About a year ago, I had a conversation with a friend in which he described the way he had experienced his life to that point. He said it felt as if he were a passenger on a train, and that being on a train meant there was a set destination and stops along the way, and absolutely no deviation from the proscribed course. It wasn't that he was unhappy with the direction; it wasn't that he regretted any stop he had made along the way. What bothered him was a particular moment of realization: he wasn't sure what was driving the engines or even if he wanted to continue on that particular track.
Whenever we hear someone addressing their fundamental challenges in life, we cannot help but personalize it on some level. For me, I imagined the moment when Wile E. Coyote discovers he is about 15 feet off the edge of a cliff and still running as if he were on solid ground. The thing about this image is that it not only made me nostalgic for my childhood, it struck a chord deep inside. And it made me feel anxious and, on some level, uncomfortable.
In her Yom Kippur sermon last year, my colleague, teacher, and friend Rabbi Abby Treu introduced me to the work of Kathryn Schultz, the author of Being Wrong: Adventures in the Margin of Error. Schultz writes about this feeling, and makes a distinction between being wrong and the moment when you recognize that you are wrong. Being wrong is easy, she says: most of the time when we are wrong, we don't actually realize it. We tend to live in the present—we actually prefer to live in the present. We spend much of our time calendaring the present, planning for it, and feeling just fine and right about what we are doing. We live in the present not only individually, but collectively.
What Schultz describes is the Wile E. Coyote moment—when we discover that we have made an error and begin to plummet to the canyon floor—that changes our attitudes and makes us realize that we are not running on solid ground anymore.
The Yamim Nora'im are filled with these moments, and the Torah readings and liturgy inspire us to step outside of ourselves and recognize when we are not on solid ground.
During the Avodah service on Yom Kippur, the high priest—atoning first for his personal sins, for the ones of his family, and finally for the entire people—uses a sacrificial goat to bear the burden of the sins of the people. The high priest confesses those sins over the head of the goat and then sends it off into the wilderness where, channeling Wile E. Coyote, it walks over the edge of a cliff. This temple ritual that led to the expiation from sin is one that brought great joy at the end of the day to the people of Israel. They completed the rite to every last detail and were forgiven by God. For reassurance, a crimson thread turned white so that the people knew that God had accepted their sacrifice. However, by sending the goat to the wilderness, the people never watched it go over the edge. They never saw that it—and they—are not on solid ground, and they did not actually confront the harsh reality of being wrong. What we read in the Torah portion is the celebration that follows, sending the goat away—not the teshuvah that should accompany the experience of recognizing their mistakes.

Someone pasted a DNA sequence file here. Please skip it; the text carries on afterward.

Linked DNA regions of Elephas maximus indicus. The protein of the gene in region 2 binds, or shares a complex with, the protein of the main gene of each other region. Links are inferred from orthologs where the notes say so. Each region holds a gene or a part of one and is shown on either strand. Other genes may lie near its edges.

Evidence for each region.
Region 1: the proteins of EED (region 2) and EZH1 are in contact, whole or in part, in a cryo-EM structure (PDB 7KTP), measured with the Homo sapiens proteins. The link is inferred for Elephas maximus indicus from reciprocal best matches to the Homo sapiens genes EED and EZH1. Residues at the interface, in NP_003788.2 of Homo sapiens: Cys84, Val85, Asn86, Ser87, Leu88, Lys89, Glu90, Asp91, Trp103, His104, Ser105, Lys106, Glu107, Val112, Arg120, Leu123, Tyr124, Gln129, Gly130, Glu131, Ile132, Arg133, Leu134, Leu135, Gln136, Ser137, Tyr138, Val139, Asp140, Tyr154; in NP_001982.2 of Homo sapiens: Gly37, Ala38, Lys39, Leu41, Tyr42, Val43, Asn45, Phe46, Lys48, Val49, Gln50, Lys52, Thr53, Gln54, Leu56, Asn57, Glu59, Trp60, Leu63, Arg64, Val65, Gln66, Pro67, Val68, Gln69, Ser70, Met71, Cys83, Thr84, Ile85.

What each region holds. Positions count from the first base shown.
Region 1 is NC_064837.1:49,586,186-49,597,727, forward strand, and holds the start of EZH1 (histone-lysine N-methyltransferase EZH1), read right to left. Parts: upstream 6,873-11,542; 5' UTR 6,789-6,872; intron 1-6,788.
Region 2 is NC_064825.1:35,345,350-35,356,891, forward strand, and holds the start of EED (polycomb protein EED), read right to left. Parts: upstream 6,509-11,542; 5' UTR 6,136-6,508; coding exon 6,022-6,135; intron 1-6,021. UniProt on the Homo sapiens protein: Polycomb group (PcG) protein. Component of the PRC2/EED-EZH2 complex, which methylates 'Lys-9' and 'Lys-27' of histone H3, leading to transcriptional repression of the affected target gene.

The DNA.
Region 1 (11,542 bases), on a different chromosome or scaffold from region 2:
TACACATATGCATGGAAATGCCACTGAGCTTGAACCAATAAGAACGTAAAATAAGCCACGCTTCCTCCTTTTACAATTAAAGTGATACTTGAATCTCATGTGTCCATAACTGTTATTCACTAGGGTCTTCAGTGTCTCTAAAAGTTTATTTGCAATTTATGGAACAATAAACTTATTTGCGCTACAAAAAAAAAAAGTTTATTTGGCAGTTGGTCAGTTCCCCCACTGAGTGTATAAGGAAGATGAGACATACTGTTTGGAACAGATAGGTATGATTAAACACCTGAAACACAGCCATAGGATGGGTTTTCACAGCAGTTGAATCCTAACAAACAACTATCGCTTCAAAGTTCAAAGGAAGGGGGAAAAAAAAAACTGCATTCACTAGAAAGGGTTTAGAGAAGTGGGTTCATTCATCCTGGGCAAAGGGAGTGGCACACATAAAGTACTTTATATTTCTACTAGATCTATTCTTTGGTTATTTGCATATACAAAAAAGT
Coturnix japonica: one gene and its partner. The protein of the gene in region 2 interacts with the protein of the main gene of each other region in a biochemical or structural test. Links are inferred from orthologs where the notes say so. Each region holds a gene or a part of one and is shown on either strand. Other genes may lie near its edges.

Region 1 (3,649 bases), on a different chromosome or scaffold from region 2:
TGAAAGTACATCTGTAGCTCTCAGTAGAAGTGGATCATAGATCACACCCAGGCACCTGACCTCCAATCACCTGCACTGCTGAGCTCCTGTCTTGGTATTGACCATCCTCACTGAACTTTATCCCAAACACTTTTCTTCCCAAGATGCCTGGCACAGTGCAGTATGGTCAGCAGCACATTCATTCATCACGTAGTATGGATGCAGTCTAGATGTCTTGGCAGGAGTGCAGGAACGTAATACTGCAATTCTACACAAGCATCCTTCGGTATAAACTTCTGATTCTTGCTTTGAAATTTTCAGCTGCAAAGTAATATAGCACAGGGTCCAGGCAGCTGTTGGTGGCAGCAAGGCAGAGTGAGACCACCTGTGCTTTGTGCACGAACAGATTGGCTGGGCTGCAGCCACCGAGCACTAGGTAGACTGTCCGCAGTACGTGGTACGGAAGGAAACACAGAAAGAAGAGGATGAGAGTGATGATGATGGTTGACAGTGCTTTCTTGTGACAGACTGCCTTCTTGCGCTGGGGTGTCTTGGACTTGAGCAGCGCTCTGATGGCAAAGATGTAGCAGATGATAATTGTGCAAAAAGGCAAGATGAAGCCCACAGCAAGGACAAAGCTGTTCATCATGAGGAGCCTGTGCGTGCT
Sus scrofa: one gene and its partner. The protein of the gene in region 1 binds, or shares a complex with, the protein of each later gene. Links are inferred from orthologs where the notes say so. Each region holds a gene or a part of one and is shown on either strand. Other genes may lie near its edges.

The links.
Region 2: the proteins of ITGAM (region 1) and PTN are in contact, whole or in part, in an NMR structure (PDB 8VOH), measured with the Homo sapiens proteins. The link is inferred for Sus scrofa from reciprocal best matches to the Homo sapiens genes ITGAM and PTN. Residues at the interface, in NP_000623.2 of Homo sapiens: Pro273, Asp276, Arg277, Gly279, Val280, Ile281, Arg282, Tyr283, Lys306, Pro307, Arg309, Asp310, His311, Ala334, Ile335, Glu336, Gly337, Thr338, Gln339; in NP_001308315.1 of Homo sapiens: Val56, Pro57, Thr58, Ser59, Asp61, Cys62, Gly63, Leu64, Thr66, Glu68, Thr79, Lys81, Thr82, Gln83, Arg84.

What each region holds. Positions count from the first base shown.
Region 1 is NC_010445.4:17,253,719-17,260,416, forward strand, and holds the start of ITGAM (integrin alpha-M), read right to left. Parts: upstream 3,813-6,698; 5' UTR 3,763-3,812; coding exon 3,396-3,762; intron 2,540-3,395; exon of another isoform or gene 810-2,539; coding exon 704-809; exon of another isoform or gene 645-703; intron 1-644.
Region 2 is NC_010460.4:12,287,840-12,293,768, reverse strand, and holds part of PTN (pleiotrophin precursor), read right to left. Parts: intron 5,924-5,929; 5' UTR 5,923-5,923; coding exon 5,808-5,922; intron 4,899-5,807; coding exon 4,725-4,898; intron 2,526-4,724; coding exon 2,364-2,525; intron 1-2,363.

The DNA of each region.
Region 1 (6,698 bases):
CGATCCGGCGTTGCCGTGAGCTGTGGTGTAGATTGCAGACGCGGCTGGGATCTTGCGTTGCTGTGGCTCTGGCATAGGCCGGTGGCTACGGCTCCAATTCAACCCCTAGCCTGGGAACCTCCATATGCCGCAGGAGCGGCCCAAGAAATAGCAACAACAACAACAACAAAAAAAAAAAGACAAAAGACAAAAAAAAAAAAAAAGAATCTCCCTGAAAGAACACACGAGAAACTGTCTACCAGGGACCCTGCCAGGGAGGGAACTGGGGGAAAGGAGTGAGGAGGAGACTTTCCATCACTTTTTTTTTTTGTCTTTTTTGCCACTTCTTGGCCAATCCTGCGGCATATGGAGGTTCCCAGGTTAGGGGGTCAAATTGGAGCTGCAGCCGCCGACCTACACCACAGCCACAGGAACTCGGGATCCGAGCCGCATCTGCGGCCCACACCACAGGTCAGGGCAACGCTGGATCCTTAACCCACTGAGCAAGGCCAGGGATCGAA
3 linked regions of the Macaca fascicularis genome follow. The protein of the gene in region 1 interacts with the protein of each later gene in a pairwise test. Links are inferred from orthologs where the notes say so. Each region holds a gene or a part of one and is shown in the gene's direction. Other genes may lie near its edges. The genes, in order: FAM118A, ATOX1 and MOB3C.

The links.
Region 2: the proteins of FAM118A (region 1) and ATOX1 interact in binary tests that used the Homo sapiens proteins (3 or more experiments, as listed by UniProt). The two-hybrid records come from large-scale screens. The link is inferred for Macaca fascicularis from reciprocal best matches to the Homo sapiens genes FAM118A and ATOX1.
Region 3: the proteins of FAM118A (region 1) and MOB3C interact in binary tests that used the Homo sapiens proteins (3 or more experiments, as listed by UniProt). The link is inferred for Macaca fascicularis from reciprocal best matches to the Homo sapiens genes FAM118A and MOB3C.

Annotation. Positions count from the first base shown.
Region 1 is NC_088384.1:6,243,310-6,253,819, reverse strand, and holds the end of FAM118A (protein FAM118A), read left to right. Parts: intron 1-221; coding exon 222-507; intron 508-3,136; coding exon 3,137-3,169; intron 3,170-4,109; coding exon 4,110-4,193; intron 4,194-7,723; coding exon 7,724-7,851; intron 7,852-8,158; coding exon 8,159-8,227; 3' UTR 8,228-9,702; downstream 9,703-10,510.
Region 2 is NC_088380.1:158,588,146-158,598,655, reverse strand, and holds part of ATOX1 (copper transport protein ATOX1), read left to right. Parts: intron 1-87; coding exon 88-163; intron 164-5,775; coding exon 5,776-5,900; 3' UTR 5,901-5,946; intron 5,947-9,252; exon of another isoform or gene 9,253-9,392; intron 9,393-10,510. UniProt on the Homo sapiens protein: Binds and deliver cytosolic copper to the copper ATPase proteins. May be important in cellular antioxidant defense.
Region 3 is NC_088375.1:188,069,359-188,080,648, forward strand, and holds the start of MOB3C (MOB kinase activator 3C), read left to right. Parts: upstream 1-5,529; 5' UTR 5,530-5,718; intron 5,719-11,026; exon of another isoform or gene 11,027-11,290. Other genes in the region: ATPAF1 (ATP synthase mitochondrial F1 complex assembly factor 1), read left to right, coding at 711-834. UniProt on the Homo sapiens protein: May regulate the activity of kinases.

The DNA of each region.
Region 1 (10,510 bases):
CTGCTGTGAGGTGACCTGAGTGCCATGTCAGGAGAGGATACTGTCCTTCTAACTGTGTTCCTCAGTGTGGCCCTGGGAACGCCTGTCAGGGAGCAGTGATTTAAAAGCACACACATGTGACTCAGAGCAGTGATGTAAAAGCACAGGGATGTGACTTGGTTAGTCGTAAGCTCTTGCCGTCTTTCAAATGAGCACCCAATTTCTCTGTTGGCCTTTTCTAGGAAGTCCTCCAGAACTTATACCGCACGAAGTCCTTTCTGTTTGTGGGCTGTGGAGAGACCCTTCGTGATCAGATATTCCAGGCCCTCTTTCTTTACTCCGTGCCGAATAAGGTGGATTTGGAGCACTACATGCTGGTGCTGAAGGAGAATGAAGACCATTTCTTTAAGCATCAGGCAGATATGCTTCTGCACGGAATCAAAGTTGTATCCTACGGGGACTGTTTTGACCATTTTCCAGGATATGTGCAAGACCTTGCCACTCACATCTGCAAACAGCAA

The liturgy of the Yamim Nora'im is more deliberate and less gentle with us. With its grand metaphors and humbling language, we cannot help but respond with angst.
Nowhere is this more palpable than in the Unetaneh Tokef. We begin by speaking of the power of the days—their awe and power intentionally alarm us. We first stand as the accused on trial, confronted with anything we—willingly or unwillingly, knowingly or unknowingly—have done. As sheep being examined by our shepherd, we are left even without a voice to defend our behavior. We are reviewed, numbered, and counted, judged according to our worth. If that were not enough to get us to look down and examine our footing, the laundry list of fates that strike fear in our hearts, minds, and souls certainly are. Through a cycle of metaphors, the key liturgical piece of the Yamim Nora'im explicitly tells us we are not on solid ground.
So what do we do when we are confronted with the reality that the ground has vanished beneath us?
The Slonimer Rebbe Shalom Noah Berezovsky addresses this directly in his opening commentary on the Yamim Nora'im. First, the Slonimer raises the question of how Rosh Hashanah became Yom ha-Din, the Day of Judgment. He asks why we take a holiday that is, on its textual level, a happy occasion and fill it with such dread. The Slonimer responds that God's sovereignty and imagery of the creation of the world intentionally elicit feelings of anxiety and dread. Notably, the refrain in our 'Amidah throughout the Yamim Nora'im directly references the fear and awe we should feel on these days.
Adonai our God, instill Your awe in all You have made, and fear of You in all You have created, so that all You have fashioned revere You, all You have created bow in recognition, and all be bound together, carrying out Your will wholeheartedly. (Mahzor Lev Shalem 321)
The liturgical emphasis on anxiety is intentional, the Slonimer states. And the purpose of the language and metaphors is what we read in the last line: that we should carry out God's Will wholeheartedly. This focus on God's Will is designed to make us look down to see if we are still standing on solid ground.
The Yamim Nora'im intentionally push us over the edge. At this time of renewal and introspection, we are forced to see that the ground below us is gone. At this moment—vulnerable, uncomfortable, and anxious—we are inspired to renew our sense of purpose.
May we embrace the anxiety that the Yamim Nora'im elicits in us, and, renewing our sense of purpose, return quickly to solid ground.The publication and distribution of the JTS Commentary are made possible by a generous grant from Rita Dee and Harold (z"l) Hassenfeld.